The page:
Corn Lost to Snow – 100 Million Bushels




January 10, 2010
Rod Swoboda
Wallace's Farmer

Heavy snow in parts of the Midwest could cause as much as 100 million bushels of the 2009 corn crop to be lost. According to analysts in several Corn Belt states, a significant number of acres were yet to be harvested when snow came in December. Now, with the storm that struck the first week of January adding more snow, a lot of the corn still in the field will be there for the rest of the winter. It likely won't be harvested until spring and significant yield loss will occur.

Prior to this week's storm, as much as 25 inches of snow had already fallen in parts of the Dakotas—two states where the corn harvest was running way behind in December. Other states where the corn harvest is still not done are Nebraska, Michigan, Wisconsin, Illinois and a few areas of Iowa. In Iowa, a surprising number of fields in southeast and south central Iowa are yet to be harvested.

"We'll get a better handle on the situation when USDA publishes its annual crop production summary estimates for 2009," says Chad Hart, Iowa State University Extension grain marketing economist. That report will be released January 12, 2010. Normally, the January report is a yawner—as it fine-tunes the November USDA estimates but doesn't usually make any big changes in those estimates. That's because the crop is pretty much in the bin by Thanksgiving—usually. But this year, the January 2010 report will play the role that the November USDA report usually does--in giving an estimate of the crop size for 2009.

December 2009 was record-cold for December in Iowa

Iowans wish to forget what was a very cold last month of the year 2009. Deep snow received during the second week of December kept some corn fields from being harvested. However, Iowa farmers harvested a larger percentage of their corn crop than farmers in many other Midwest states. The below-average temperatures also delayed post-harvest field work which will most likely be completed in the spring. Livestock producers continue the winter struggles of keeping feed and water available for cattle in snow-covered pastures.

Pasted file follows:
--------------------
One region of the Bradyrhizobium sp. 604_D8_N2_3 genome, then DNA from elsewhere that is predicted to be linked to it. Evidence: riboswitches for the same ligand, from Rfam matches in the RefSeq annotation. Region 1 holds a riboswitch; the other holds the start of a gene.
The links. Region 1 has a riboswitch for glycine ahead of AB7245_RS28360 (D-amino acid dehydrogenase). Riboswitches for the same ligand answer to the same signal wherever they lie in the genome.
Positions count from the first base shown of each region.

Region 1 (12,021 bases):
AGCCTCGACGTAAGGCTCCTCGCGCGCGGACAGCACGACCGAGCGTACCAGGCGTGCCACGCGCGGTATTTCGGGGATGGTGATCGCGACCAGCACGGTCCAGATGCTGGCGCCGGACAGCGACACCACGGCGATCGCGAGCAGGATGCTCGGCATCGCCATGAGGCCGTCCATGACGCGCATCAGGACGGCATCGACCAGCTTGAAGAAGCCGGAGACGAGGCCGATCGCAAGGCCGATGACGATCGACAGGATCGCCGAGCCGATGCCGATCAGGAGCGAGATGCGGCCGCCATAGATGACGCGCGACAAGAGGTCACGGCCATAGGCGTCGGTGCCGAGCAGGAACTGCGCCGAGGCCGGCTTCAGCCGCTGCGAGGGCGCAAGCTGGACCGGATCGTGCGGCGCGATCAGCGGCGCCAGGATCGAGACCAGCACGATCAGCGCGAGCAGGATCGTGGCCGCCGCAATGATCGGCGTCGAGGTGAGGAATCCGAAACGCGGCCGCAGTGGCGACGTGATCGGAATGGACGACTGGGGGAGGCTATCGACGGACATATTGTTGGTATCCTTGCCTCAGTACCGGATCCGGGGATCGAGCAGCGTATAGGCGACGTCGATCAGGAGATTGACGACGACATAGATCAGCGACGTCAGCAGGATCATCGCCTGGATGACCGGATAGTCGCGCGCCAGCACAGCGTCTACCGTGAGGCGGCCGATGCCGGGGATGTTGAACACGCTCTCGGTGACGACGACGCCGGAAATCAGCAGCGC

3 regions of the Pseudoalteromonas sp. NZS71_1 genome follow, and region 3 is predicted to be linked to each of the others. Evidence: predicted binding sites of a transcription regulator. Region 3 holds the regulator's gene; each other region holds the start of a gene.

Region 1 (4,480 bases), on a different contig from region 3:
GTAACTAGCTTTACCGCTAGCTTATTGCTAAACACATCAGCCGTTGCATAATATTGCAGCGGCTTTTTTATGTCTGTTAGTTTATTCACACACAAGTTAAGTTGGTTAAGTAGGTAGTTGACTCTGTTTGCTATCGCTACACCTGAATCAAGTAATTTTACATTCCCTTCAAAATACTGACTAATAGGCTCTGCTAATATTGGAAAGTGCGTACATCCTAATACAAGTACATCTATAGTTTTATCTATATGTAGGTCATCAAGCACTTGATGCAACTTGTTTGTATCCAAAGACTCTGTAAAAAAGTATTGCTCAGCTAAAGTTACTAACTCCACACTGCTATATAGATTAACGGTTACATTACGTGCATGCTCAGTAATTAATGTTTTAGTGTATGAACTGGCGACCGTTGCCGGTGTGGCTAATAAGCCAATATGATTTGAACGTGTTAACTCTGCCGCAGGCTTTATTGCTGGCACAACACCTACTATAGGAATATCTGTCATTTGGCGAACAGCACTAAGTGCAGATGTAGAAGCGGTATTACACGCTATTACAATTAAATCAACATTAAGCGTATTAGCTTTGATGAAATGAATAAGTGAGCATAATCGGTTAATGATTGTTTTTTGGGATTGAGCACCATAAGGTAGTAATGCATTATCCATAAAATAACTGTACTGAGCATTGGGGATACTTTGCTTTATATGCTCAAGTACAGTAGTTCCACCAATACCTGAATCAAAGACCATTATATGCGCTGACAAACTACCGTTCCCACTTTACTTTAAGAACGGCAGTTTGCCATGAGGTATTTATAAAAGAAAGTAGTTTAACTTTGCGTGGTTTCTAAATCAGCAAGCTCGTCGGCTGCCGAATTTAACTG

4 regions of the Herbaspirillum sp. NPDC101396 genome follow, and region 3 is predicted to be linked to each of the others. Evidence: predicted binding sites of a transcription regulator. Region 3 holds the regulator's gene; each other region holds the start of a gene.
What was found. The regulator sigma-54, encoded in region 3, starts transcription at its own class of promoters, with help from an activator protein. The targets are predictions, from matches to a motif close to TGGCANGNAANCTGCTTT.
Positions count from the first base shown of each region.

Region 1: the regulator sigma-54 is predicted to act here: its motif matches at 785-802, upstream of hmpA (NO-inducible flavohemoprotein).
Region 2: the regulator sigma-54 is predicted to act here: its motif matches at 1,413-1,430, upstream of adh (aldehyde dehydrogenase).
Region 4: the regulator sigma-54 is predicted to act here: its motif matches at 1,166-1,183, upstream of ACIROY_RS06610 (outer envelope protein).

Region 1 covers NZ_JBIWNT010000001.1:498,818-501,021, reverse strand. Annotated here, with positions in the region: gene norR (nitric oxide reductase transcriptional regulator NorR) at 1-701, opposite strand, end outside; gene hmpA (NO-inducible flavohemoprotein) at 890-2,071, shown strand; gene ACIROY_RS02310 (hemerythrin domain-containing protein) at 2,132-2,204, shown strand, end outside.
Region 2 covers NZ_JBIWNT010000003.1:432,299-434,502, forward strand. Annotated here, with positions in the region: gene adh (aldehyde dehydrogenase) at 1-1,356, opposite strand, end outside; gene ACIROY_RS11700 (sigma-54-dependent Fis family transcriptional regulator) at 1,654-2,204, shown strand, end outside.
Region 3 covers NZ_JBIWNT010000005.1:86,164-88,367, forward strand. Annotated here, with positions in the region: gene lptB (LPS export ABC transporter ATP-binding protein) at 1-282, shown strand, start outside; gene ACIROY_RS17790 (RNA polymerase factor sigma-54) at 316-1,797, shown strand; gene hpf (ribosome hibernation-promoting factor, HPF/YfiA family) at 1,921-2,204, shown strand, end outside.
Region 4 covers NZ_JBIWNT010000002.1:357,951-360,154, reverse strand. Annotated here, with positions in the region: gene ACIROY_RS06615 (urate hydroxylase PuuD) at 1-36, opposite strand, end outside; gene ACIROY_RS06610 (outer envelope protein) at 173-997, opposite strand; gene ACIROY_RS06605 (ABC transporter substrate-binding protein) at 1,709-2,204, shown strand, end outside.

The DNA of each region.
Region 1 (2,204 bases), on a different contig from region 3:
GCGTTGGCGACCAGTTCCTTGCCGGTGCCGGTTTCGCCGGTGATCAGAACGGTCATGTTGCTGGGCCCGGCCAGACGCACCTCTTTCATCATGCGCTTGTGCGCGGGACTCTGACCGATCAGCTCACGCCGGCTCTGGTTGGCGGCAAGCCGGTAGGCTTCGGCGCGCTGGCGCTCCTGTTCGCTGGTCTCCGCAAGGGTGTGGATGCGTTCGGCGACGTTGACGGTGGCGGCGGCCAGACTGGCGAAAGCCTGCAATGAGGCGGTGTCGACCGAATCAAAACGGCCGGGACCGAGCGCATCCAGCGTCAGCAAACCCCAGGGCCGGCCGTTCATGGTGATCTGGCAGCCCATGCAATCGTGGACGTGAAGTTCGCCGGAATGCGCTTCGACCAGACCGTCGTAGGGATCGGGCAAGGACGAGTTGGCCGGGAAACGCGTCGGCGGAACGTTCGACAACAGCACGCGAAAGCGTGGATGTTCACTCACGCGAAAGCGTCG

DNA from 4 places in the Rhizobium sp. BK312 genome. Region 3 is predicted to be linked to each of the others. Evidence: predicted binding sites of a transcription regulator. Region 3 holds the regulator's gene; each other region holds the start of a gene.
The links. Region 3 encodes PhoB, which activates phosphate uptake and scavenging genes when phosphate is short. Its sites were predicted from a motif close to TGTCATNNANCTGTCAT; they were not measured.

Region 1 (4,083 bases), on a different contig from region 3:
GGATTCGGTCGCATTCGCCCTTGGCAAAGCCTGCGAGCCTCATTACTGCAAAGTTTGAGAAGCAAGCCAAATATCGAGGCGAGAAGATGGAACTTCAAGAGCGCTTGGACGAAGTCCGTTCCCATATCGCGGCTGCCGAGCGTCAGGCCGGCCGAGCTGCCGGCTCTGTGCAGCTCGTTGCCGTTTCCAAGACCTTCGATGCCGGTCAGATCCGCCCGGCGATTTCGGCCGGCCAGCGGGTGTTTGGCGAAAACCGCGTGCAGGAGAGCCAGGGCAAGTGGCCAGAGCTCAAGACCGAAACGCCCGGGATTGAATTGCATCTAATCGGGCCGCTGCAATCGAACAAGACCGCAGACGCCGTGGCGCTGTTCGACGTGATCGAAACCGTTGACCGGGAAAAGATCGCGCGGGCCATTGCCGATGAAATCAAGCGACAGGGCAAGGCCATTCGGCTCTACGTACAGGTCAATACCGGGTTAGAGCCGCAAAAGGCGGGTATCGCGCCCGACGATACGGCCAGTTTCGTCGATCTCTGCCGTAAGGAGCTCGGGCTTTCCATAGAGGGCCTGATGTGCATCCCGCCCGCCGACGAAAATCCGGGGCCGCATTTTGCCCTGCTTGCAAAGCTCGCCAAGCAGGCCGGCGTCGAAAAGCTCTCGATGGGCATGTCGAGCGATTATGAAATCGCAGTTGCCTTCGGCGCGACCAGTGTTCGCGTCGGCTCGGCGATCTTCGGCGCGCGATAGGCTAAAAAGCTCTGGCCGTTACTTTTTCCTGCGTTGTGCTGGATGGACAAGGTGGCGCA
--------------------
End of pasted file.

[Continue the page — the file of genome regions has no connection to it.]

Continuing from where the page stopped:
According to the weather and crop conditions survey, released January 4, 2010, by the Iowa office of USDA's National Ag Statistics Service, the average depth of snow cover for the month of December 2009 was 20 inches, well above December 2008's average of 10 inches.

For the month of December 2010 frost penetration averaged 11 inches compared to the previous December's 10 inches. Soil moisture availability is currently rated 2% short, 77% adequate and 21% surplus for Iowa. Grain movement in the state during December was 37% none, 44% light, 17% moderate and 2% heavy.

Quality of Iowa's hay supply down this winter—only 35% good

Availability of hay and roughage supplies was 12% short, 80% adequate and 8% surplus during December 2009. Quality of hay and roughage was 9% poor, 56% fair and 35% good. Use of stubble fields for grazing 52% none, 35% light, 12% moderate and 1% heavy.

Hog and pig losses in December were 4% below average, 92% average and 4% above average. Cattle and calf losses were 7% below average, 87% average and 6% above average.

Iowa preliminary weather summary for December 2009

Harry Hillaker, state climatologist for the Iowa Department of Ag, says December 2009 temperatures for Iowa averaged 19.8 degrees or 2.8 degrees below normal while precipitation totaled 2.70 inches or 1.47 inches above normal. This ranks as the 31st coolest and 2nd wettest December in 137 years of recordkeeping in the state. Only 1982 brought more December precipitation, with 3.43 inches.

* Temperatures. The very mild weather pattern of November continued briefly into December. Daytime highs on December 1, 2009 reached into the 50's and 60's statewide with Ankeny, Des Moines, Red Oak and Shenandoah the warmest at 62 degrees. However, only two of the next 16 days managed to reach normal.